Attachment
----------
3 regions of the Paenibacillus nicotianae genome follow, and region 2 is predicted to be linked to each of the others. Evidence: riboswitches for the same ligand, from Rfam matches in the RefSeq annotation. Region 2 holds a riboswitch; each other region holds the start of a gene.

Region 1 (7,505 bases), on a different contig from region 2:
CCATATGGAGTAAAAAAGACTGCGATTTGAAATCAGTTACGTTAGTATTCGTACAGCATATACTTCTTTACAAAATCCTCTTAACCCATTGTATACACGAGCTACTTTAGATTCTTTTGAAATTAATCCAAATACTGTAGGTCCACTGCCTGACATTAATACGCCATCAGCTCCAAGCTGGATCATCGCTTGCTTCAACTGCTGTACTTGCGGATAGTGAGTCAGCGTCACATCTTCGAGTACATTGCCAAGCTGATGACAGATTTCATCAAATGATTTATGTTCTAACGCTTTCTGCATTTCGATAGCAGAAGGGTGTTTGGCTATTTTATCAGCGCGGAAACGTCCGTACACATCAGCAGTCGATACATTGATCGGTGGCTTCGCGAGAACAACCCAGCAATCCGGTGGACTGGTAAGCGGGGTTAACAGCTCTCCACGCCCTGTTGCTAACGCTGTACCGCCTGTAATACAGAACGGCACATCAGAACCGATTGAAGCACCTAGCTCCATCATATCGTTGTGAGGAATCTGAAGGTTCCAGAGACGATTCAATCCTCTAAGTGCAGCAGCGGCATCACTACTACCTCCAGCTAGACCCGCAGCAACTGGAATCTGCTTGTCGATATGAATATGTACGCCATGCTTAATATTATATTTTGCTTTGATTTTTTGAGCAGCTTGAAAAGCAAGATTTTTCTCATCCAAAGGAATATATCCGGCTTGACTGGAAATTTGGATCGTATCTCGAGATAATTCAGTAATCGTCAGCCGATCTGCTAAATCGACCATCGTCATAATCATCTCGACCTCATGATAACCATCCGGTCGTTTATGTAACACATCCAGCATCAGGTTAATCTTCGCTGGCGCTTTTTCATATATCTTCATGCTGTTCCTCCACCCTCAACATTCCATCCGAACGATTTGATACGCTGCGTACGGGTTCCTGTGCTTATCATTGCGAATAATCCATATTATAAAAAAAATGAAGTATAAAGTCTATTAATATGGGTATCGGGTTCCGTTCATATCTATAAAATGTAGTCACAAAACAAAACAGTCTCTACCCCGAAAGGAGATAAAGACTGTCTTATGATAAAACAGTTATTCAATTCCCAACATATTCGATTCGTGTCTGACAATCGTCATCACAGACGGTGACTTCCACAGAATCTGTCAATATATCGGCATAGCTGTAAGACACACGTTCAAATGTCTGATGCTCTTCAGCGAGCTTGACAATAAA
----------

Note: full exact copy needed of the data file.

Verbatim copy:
3 regions of the Paenibacillus nicotianae genome follow, and region 2 is predicted to be linked to each of the others. Evidence: riboswitches for the same ligand, from Rfam matches in the RefSeq annotation. Region 2 holds a riboswitch; each other region holds the start of a gene.

Region 1 (7,505 bases), on a different contig from region 2:
CCATATGGAGTAAAAAAGACTGCGATTTGAAATCAGTTACGTTAGTATTCGTACAGCATATACTTCTTTACAAAATCCTCTTAACCCATTGTATACACGAGCTACTTTAGATTCTTTTGAAATTAATCCAAATACTGTAGGTCCACTGCCTGACATTAATACGCCATCAGCTCCAAGCTGGATCATCGCTTGCTTCAACTGCTGTACTTGCGGATAGTGAGTCAGCGTCACATCTTCGAGTACATTGCCAAGCTGATGACAGATTTCATCAAATGATTTATGTTCTAACGCTTTCTGCATTTCGATAGCAGAAGGGTGTTTGGCTATTTTATCAGCGCGGAAACGTCCGTACACATCAGCAGTCGATACATTGATCGGTGGCTTCGCGAGAACAACCCAGCAATCCGGTGGACTGGTAAGCGGGGTTAACAGCTCTCCACGCCCTGTTGCTAACGCTGTACCGCCTGTAATACAGAACGGCACATCAGAACCGATTGAAGCACCTAGCTCCATCATATCGTTGTGAGGAATCTGAAGGTTCCAGAGACGATTCAATCCTCTAAGTGCAGCAGCGGCATCACTACTACCTCCAGCTAGACCCGCAGCAACTGGAATCTGCTTGTCGATATGAATATGTACGCCATGCTTAATATTATATTTTGCTTTGATTTTTTGAGCAGCTTGAAAAGCAAGATTTTTCTCATCCAAAGGAATATATCCGGCTTGACTGGAAATTTGGATCGTATCTCGAGATAATTCAGTAATCGTCAGCCGATCTGCTAAATCGACCATCGTCATAATCATCTCGACCTCATGATAACCATCCGGTCGTTTATGTAACACATCCAGCATCAGGTTAATCTTCGCTGGCGCTTTTTCATATATCTTCATGCTGTTCCTCCACCCTCAACATTCCATCCGAACGATTTGATACGCTGCGTACGGGTTCCTGTGCTTATCATTGCGAATAATCCATATTATAAAAAAAATGAAGTATAAAGTCTATTAATATGGGTATCGGGTTCCGTTCATATCTATAAAATGTAGTCACAAAACAAAACAGTCTCTACCCCGAAAGGAGATAAAGACTGTCTTATGATAAAACAGTTATTCAATTCCCAACATATTCGATTCGTGTCTGACAATCGTCATCACAGACGGTGACTTCCACAGAATCTGTCAATATATCGGCATAGCTGTAAGACACACGTTCAAATGTCTGATGCTCTTCAGCGAGCTTGACAATAAA